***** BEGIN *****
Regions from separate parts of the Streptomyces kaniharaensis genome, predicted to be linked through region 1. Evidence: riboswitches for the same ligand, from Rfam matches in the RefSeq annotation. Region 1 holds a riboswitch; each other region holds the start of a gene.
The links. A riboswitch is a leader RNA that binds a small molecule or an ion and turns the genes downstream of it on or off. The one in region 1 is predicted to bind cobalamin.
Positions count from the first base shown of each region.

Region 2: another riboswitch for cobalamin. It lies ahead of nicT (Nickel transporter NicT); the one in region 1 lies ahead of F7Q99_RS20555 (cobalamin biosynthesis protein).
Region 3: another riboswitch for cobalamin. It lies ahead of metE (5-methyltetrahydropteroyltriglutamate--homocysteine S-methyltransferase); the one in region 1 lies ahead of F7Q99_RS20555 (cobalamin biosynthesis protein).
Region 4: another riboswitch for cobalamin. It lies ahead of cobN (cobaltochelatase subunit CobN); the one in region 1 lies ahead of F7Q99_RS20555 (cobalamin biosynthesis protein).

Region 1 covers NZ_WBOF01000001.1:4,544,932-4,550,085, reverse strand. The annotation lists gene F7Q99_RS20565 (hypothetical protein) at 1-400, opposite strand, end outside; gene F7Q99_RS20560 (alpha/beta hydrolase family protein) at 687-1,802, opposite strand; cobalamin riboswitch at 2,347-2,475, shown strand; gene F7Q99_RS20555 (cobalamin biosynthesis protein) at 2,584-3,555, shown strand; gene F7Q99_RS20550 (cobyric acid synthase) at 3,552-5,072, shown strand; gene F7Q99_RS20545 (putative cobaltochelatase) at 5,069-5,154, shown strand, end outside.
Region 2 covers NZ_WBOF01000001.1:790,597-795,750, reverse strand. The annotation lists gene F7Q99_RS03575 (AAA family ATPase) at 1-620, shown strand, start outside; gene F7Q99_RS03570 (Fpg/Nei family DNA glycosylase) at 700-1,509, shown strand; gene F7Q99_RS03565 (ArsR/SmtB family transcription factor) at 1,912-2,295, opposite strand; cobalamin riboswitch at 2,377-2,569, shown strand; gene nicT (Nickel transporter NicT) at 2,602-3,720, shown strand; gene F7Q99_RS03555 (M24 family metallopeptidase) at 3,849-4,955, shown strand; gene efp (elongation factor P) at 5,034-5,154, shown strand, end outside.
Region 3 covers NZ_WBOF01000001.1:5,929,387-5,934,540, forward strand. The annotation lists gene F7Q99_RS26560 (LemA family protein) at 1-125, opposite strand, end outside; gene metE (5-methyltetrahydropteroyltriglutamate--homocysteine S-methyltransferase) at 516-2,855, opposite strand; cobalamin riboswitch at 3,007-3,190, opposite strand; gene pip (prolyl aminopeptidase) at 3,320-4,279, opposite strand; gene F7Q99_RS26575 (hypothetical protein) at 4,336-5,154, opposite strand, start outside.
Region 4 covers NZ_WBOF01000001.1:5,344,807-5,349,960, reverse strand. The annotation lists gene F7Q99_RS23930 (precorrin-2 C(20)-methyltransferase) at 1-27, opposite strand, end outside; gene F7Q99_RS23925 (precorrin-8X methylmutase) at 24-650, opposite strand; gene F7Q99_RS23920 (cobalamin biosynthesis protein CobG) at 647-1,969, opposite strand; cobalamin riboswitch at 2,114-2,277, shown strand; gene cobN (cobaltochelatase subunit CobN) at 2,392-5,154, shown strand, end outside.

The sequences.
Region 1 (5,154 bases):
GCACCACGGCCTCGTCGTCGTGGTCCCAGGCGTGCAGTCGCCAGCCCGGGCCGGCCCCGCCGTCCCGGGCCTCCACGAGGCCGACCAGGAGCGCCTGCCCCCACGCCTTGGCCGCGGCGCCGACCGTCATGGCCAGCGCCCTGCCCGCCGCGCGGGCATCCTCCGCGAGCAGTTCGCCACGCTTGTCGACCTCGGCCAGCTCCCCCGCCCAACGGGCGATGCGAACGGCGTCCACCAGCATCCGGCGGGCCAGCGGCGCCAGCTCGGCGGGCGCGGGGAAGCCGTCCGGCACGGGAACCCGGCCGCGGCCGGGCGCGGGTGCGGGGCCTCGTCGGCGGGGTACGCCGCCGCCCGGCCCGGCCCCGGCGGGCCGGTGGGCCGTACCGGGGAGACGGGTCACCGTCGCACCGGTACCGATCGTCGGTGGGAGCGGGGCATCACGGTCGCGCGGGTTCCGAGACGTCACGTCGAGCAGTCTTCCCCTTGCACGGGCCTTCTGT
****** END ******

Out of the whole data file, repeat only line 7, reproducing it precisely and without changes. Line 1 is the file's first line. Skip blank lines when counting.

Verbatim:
Region 1 covers NZ_WBOF01000001.1:4,544,932-4,550,085, reverse strand. The annotation lists gene F7Q99_RS20565 (hypothetical protein) at 1-400, opposite strand, end outside; gene F7Q99_RS20560 (alpha/beta hydrolase family protein) at 687-1,802, opposite strand; cobalamin riboswitch at 2,347-2,475, shown strand; gene F7Q99_RS20555 (cobalamin biosynthesis protein) at 2,584-3,555, shown strand; gene F7Q99_RS20550 (cobyric acid synthase) at 3,552-5,072, shown strand; gene F7Q99_RS20545 (putative cobaltochelatase) at 5,069-5,154, shown strand, end outside.